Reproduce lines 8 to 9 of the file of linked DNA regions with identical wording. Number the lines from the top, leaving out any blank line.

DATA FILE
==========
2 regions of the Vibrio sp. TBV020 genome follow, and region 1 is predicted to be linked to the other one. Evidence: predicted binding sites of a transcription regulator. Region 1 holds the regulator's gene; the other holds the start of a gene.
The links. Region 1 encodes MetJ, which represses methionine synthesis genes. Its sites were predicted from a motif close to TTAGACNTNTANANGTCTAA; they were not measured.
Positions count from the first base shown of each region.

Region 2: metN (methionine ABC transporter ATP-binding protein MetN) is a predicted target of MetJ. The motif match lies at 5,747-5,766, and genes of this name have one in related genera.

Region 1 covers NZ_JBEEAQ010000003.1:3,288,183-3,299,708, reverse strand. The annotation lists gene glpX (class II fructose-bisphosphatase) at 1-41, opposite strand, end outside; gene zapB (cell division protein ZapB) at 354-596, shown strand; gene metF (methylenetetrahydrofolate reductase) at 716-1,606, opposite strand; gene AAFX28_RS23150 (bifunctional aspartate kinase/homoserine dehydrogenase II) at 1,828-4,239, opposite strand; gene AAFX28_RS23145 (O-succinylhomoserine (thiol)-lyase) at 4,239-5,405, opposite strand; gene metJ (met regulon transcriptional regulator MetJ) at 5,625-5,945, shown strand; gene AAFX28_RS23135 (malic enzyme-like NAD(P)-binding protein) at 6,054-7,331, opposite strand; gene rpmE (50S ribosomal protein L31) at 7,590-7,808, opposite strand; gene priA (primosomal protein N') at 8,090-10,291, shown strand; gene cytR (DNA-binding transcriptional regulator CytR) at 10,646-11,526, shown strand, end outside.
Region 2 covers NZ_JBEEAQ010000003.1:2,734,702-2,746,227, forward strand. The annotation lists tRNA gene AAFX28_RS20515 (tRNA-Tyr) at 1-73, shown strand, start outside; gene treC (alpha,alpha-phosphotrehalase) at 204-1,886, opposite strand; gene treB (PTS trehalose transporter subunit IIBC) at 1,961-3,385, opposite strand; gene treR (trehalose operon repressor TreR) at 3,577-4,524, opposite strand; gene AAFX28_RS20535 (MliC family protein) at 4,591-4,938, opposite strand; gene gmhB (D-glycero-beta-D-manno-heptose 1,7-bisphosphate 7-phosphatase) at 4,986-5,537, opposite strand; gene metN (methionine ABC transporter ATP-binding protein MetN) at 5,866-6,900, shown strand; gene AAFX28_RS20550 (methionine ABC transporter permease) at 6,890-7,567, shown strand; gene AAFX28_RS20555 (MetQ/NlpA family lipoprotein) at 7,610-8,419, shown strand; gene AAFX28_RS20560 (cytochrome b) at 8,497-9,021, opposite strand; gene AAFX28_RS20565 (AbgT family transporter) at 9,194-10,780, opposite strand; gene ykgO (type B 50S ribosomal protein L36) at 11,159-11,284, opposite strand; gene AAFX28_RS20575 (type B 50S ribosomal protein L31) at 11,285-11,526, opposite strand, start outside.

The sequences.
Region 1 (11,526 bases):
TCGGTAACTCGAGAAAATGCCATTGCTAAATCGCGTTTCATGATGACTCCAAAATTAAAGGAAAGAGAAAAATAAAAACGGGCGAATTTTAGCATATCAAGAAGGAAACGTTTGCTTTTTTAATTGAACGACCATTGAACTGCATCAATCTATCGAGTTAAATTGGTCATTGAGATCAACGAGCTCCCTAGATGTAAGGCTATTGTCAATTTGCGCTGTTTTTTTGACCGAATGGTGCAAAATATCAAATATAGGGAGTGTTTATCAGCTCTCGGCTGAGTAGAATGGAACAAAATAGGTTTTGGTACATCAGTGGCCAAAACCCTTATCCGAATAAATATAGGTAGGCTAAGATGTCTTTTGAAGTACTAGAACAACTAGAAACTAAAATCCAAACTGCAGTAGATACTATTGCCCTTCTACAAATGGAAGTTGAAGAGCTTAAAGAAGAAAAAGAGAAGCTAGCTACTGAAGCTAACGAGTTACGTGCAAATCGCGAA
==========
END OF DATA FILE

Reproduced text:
Region 1 (11,526 bases):
TCGGTAACTCGAGAAAATGCCATTGCTAAATCGCGTTTCATGATGACTCCAAAATTAAAGGAAAGAGAAAAATAAAAACGGGCGAATTTTAGCATATCAAGAAGGAAACGTTTGCTTTTTTAATTGAACGACCATTGAACTGCATCAATCTATCGAGTTAAATTGGTCATTGAGATCAACGAGCTCCCTAGATGTAAGGCTATTGTCAATTTGCGCTGTTTTTTTGACCGAATGGTGCAAAATATCAAATATAGGGAGTGTTTATCAGCTCTCGGCTGAGTAGAATGGAACAAAATAGGTTTTGGTACATCAGTGGCCAAAACCCTTATCCGAATAAATATAGGTAGGCTAAGATGTCTTTTGAAGTACTAGAACAACTAGAAACTAAAATCCAAACTGCAGTAGATACTATTGCCCTTCTACAAATGGAAGTTGAAGAGCTTAAAGAAGAAAAAGAGAAGCTAGCTACTGAAGCTAACGAGTTACGTGCAAATCGCGAA